Here are what the editors at HealthDay consider to be the most important developments in Hematology & Oncology for September 2018. This roundup includes the latest research news from journal articles, as well as the FDA approvals and regulatory changes that are the most likely to affect clinical practice.

Physicians Often Don’t Address Their Burnout

FRIDAY, Sept. 28, 2018 (HealthDay News) — More than half of physicians experience burnout, and many do not seek treatment for burnout, according to a report published in the American Medical Association’s AMA Wire.

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Handheld Device Inspired by Star Trek May Allow Rapid Diagnosis

FRIDAY, Sept. 28, 2018 (HealthDay News) — A device inspired by the Star Trek famous tricorder device pairs a handheld sensor with a smartphone app to measure the levels of various metabolites associated with multiple diseases in fluid samples from patients, according to a report published in an upcoming issue of Biosensors and Bioelectronics.

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Business Degree Increasingly Useful for Doctors

THURSDAY, Sept. 27, 2018 (HealthDay News) — Having a Master of Business Administration degree (M.B.A.) can help doctors with important, practice-related decisions, according to a report published recently in Physician Practice.

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Newer Hormonal Contraception May Cut Ovarian Cancer Risk

THURSDAY, Sept. 27, 2018 (HealthDay News) — There is a reduction in ovarian cancer risk associated with use of contemporary combined hormonal contraceptives, according to a study published online Sept. 26 in The BMJ.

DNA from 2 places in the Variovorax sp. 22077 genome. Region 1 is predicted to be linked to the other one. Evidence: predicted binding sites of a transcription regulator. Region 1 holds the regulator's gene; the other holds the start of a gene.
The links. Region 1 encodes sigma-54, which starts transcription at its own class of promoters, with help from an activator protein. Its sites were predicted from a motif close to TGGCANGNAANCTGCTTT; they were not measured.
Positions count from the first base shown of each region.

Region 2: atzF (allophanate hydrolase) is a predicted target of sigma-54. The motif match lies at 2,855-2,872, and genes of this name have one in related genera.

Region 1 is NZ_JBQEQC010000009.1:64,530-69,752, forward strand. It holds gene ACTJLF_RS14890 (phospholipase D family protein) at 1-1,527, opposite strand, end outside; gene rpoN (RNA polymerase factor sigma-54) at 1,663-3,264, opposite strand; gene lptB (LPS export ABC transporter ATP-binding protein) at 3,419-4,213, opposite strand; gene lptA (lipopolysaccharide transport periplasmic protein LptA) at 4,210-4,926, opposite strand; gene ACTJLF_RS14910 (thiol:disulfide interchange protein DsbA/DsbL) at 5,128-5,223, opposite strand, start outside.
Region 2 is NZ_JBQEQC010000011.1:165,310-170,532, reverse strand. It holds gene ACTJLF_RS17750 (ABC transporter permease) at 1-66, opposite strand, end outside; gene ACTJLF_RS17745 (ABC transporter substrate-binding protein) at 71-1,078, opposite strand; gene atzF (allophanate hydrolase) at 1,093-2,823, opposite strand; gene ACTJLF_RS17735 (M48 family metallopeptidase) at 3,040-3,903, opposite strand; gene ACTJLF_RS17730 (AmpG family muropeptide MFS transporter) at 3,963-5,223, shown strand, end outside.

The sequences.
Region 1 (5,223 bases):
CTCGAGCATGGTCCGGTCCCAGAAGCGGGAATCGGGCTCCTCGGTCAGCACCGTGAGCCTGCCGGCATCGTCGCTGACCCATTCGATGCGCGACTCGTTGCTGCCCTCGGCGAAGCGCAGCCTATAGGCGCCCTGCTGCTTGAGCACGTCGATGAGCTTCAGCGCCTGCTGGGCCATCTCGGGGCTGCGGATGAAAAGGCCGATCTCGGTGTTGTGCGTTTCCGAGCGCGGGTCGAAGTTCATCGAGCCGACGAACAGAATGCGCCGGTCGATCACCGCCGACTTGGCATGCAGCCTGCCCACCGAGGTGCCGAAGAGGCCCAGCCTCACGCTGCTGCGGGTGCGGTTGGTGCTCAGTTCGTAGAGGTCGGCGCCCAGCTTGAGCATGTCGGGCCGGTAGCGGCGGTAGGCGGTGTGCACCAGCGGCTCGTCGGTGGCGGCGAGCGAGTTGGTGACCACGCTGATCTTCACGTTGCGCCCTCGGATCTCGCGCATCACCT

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Single Agent Treats Two Cancers With Same Genetic Cause

THURSDAY, Sept. 27, 2018 (HealthDay News) — A single checkpoint inhibitor can be used to successfully treat two simultaneous types of primary cancer in a patient with Lynch syndrome, according to a research letter published online Sept. 25 in the Annals of Internal Medicine.

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Practices Should Set Rules for Staff Social Media Use

THURSDAY, Sept. 27, 2018 (HealthDay News) — Medical practices can take steps to avoid problems related to use of social media by staff members, according to an article published in Medical Economics.

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Burnout, Career Choice Regret Prevalent in U.S. Residents

WEDNESDAY, Sept. 26, 2018 (HealthDay News) — Symptoms of burnout and career choice regret are prevalent among U.S. resident physicians, according to a study published in the Sept. 18 issue of the Journal of the American Medical Association.

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Many Countries Failing on Non-Communicable Dz Death Targets

WEDNESDAY, Sept. 26, 2018 (HealthDay News) — Many countries are falling short on targets to reduce mortality from non-communicable diseases (NCDs), according to a study published in the Sept. 22 issue of The Lancet.

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Persistent Post-Op Opioid Use in Young Cancer Patients Explored

WEDNESDAY, Sept. 26, 2018 (HealthDay News) — Higher inpatient pain scores and postoperative opioid consumption are associated with persistent opioid use of up to six months among children and adolescents who have undergone cytoreductive surgery with hyperthermic intraperitoneal chemotherapy, according to a study published in a recent issue of Pediatric Anesthesia.

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Cancer-Related Gene Variations Frequently Reclassified

TUESDAY, Sept. 25, 2018 (HealthDay News) — Among individuals undergoing hereditary cancer testing, some variants of uncertain significance are reclassified, with almost one-quarter of those variants reclassified at a single commercial laboratory, according to a study published in the Sept. 25 issue of the Journal of the American Medical Association.

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Critics Demand Stop to ‘Guinea Pig’ Sepsis Clinical Trial

TUESDAY, Sept. 25, 2018 (HealthDay News) — A major non-profit advocacy group is asking that a large government trial comparing treatments for sepsis be shut down.

The New York Times Article
Clovers Clinical Trial

Physician-Group ACOs Generate Medicare Savings